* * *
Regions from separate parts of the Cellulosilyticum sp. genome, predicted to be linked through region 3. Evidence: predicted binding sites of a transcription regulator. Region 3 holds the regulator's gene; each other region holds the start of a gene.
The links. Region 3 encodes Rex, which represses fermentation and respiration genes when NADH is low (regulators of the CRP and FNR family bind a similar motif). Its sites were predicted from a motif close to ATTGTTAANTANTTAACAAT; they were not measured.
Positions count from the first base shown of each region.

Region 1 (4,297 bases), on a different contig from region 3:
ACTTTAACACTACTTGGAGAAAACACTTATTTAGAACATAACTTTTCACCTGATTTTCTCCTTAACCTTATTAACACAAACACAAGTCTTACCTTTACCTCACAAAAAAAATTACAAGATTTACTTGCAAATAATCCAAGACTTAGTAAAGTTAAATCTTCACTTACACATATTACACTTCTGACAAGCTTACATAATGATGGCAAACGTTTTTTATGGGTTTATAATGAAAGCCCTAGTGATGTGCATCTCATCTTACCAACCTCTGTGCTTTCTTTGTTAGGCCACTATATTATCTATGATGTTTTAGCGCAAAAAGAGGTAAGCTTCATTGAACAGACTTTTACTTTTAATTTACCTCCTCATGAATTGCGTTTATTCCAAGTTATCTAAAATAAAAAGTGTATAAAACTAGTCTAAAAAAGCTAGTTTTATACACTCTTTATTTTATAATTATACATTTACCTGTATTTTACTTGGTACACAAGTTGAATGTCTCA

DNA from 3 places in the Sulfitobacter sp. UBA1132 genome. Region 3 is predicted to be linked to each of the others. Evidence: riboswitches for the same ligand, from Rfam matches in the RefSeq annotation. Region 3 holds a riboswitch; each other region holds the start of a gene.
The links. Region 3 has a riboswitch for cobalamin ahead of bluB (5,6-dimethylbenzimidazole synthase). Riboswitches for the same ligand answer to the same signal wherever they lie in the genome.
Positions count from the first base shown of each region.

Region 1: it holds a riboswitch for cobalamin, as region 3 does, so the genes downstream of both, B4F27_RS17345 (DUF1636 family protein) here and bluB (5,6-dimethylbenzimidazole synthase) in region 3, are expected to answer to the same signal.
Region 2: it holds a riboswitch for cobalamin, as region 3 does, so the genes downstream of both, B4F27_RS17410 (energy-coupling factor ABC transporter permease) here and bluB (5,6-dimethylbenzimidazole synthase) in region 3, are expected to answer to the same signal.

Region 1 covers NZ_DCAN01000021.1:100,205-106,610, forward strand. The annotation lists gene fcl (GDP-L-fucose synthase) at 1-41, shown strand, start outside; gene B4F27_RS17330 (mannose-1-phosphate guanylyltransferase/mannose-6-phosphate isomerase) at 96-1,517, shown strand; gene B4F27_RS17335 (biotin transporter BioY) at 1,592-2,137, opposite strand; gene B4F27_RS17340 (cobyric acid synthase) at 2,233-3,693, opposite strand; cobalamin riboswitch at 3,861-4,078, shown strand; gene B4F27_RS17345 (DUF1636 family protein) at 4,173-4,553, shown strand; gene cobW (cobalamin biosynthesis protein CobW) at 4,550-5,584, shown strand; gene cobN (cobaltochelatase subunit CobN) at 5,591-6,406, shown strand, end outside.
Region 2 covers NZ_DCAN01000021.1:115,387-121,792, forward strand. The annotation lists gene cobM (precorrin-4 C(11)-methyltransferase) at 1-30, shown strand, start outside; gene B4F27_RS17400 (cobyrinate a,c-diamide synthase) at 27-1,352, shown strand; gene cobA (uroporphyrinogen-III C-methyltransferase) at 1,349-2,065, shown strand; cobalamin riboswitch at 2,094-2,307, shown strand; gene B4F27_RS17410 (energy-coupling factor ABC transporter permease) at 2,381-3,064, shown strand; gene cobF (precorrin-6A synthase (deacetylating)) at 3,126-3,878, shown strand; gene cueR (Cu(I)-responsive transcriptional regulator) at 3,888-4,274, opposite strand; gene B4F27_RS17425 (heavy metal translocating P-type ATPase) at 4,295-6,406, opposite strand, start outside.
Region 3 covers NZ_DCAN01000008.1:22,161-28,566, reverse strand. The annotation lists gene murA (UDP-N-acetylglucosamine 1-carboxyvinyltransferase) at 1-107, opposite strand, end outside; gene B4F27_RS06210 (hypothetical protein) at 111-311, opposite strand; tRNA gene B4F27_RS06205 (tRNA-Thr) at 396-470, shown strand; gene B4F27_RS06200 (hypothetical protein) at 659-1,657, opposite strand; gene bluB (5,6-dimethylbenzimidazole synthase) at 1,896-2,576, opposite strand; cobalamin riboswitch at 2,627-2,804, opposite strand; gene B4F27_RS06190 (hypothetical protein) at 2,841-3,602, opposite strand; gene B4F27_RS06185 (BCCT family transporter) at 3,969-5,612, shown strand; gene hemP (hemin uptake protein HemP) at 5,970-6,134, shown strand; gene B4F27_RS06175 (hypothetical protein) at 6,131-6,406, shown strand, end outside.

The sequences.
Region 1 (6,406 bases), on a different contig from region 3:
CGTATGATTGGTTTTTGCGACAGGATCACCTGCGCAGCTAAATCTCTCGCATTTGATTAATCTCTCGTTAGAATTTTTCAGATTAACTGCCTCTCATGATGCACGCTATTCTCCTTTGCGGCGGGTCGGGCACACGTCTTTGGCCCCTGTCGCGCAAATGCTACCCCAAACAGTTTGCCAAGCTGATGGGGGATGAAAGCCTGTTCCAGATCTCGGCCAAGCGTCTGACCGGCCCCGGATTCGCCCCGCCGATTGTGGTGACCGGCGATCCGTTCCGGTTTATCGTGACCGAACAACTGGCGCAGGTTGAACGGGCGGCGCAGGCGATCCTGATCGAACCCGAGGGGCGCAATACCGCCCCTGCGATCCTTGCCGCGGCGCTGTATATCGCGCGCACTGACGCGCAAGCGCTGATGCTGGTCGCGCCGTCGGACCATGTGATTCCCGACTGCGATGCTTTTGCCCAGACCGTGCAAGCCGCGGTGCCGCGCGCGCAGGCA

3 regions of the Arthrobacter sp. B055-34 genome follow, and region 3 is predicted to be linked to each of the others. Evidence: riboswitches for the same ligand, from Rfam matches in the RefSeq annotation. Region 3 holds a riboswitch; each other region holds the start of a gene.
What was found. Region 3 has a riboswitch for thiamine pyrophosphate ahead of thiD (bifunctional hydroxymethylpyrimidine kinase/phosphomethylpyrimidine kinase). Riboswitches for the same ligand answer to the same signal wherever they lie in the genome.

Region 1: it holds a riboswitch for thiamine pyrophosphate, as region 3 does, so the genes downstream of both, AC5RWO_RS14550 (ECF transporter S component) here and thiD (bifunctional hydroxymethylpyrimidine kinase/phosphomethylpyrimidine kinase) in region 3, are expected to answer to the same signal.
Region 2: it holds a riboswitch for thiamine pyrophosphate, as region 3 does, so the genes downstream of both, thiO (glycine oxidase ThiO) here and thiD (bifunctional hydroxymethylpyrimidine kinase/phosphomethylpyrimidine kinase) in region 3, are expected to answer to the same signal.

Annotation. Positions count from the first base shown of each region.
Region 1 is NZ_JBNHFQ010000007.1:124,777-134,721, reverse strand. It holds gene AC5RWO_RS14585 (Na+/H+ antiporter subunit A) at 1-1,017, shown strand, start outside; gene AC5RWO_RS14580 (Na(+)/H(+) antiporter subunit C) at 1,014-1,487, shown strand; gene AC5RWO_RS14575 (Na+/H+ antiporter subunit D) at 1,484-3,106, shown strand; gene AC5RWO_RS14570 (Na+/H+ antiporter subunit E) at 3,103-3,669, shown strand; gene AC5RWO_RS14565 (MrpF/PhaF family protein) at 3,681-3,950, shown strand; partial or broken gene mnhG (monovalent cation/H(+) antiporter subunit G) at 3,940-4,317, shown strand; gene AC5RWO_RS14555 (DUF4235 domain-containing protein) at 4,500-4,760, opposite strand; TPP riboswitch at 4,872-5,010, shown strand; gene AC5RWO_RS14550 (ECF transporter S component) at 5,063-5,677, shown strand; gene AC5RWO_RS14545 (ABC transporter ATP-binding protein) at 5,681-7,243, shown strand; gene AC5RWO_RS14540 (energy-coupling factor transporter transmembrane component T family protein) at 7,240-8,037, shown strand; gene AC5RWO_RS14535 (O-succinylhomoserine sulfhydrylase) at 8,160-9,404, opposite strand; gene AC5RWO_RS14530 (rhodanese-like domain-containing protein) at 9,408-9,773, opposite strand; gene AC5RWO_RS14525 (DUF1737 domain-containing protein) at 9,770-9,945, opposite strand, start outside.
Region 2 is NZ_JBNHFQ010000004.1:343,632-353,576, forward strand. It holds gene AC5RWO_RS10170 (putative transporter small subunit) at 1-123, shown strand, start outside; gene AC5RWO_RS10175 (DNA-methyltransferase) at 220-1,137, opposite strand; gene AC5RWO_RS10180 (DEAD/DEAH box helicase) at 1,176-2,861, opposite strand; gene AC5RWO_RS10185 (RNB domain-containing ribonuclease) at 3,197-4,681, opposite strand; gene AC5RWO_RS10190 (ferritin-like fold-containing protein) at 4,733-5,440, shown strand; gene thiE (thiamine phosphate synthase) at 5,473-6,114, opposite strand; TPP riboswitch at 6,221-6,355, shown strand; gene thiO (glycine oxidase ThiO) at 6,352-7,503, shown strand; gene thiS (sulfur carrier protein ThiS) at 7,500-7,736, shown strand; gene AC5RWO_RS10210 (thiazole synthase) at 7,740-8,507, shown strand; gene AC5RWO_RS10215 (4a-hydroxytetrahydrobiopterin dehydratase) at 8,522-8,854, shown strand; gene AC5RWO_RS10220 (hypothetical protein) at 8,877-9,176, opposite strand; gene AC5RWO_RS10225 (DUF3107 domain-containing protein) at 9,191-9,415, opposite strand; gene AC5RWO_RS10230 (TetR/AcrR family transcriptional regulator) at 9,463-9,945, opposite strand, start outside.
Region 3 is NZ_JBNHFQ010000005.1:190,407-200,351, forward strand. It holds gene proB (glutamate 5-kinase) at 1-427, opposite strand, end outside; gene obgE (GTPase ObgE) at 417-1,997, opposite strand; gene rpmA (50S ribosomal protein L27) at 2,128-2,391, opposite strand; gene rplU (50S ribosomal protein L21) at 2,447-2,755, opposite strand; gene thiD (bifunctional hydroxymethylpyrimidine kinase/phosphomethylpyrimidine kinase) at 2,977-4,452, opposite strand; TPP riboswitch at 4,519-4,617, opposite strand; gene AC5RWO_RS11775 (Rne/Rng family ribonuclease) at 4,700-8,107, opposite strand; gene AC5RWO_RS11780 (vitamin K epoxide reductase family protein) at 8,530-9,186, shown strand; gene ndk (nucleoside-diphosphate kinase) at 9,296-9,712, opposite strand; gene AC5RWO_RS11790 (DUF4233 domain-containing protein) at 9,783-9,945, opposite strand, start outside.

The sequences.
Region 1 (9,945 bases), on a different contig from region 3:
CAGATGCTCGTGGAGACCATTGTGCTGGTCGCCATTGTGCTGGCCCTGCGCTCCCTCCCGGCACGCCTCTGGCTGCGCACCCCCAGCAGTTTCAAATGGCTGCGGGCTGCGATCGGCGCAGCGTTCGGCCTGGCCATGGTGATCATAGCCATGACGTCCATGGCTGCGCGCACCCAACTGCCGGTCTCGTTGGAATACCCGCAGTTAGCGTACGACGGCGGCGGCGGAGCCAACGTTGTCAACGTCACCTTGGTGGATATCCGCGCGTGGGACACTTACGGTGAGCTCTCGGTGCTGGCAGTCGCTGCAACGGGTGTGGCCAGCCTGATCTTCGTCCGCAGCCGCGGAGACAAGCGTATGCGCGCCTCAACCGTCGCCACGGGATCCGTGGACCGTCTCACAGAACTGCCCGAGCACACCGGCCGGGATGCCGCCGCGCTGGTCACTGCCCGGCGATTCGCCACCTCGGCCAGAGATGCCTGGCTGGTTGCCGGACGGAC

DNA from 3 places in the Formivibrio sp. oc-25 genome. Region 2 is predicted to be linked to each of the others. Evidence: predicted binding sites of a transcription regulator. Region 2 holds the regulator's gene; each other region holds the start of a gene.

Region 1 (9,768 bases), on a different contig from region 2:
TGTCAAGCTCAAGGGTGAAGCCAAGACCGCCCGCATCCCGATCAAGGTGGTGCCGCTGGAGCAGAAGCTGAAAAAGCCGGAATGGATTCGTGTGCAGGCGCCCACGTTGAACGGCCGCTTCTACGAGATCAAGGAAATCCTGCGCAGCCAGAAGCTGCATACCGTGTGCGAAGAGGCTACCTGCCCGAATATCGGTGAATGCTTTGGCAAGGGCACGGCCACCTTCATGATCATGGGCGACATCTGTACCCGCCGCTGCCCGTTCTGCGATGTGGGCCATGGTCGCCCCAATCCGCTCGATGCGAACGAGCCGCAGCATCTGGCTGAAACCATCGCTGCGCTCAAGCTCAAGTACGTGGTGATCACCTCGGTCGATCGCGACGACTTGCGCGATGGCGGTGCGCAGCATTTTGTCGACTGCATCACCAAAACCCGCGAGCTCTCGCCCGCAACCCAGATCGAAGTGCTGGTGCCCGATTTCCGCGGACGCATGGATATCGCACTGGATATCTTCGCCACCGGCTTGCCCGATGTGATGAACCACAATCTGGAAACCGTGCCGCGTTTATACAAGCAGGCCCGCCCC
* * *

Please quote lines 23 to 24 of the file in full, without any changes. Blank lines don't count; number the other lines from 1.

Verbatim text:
Region 2 is NZ_JBNHFQ010000004.1:343,632-353,576, forward strand. It holds gene AC5RWO_RS10170 (putative transporter small subunit) at 1-123, shown strand, start outside; gene AC5RWO_RS10175 (DNA-methyltransferase) at 220-1,137, opposite strand; gene AC5RWO_RS10180 (DEAD/DEAH box helicase) at 1,176-2,861, opposite strand; gene AC5RWO_RS10185 (RNB domain-containing ribonuclease) at 3,197-4,681, opposite strand; gene AC5RWO_RS10190 (ferritin-like fold-containing protein) at 4,733-5,440, shown strand; gene thiE (thiamine phosphate synthase) at 5,473-6,114, opposite strand; TPP riboswitch at 6,221-6,355, shown strand; gene thiO (glycine oxidase ThiO) at 6,352-7,503, shown strand; gene thiS (sulfur carrier protein ThiS) at 7,500-7,736, shown strand; gene AC5RWO_RS10210 (thiazole synthase) at 7,740-8,507, shown strand; gene AC5RWO_RS10215 (4a-hydroxytetrahydrobiopterin dehydratase) at 8,522-8,854, shown strand; gene AC5RWO_RS10220 (hypothetical protein) at 8,877-9,176, opposite strand; gene AC5RWO_RS10225 (DUF3107 domain-containing protein) at 9,191-9,415, opposite strand; gene AC5RWO_RS10230 (TetR/AcrR family transcriptional regulator) at 9,463-9,945, opposite strand, start outside.
Region 3 is NZ_JBNHFQ010000005.1:190,407-200,351, forward strand. It holds gene proB (glutamate 5-kinase) at 1-427, opposite strand, end outside; gene obgE (GTPase ObgE) at 417-1,997, opposite strand; gene rpmA (50S ribosomal protein L27) at 2,128-2,391, opposite strand; gene rplU (50S ribosomal protein L21) at 2,447-2,755, opposite strand; gene thiD (bifunctional hydroxymethylpyrimidine kinase/phosphomethylpyrimidine kinase) at 2,977-4,452, opposite strand; TPP riboswitch at 4,519-4,617, opposite strand; gene AC5RWO_RS11775 (Rne/Rng family ribonuclease) at 4,700-8,107, opposite strand; gene AC5RWO_RS11780 (vitamin K epoxide reductase family protein) at 8,530-9,186, shown strand; gene ndk (nucleoside-diphosphate kinase) at 9,296-9,712, opposite strand; gene AC5RWO_RS11790 (DUF4233 domain-containing protein) at 9,783-9,945, opposite strand, start outside.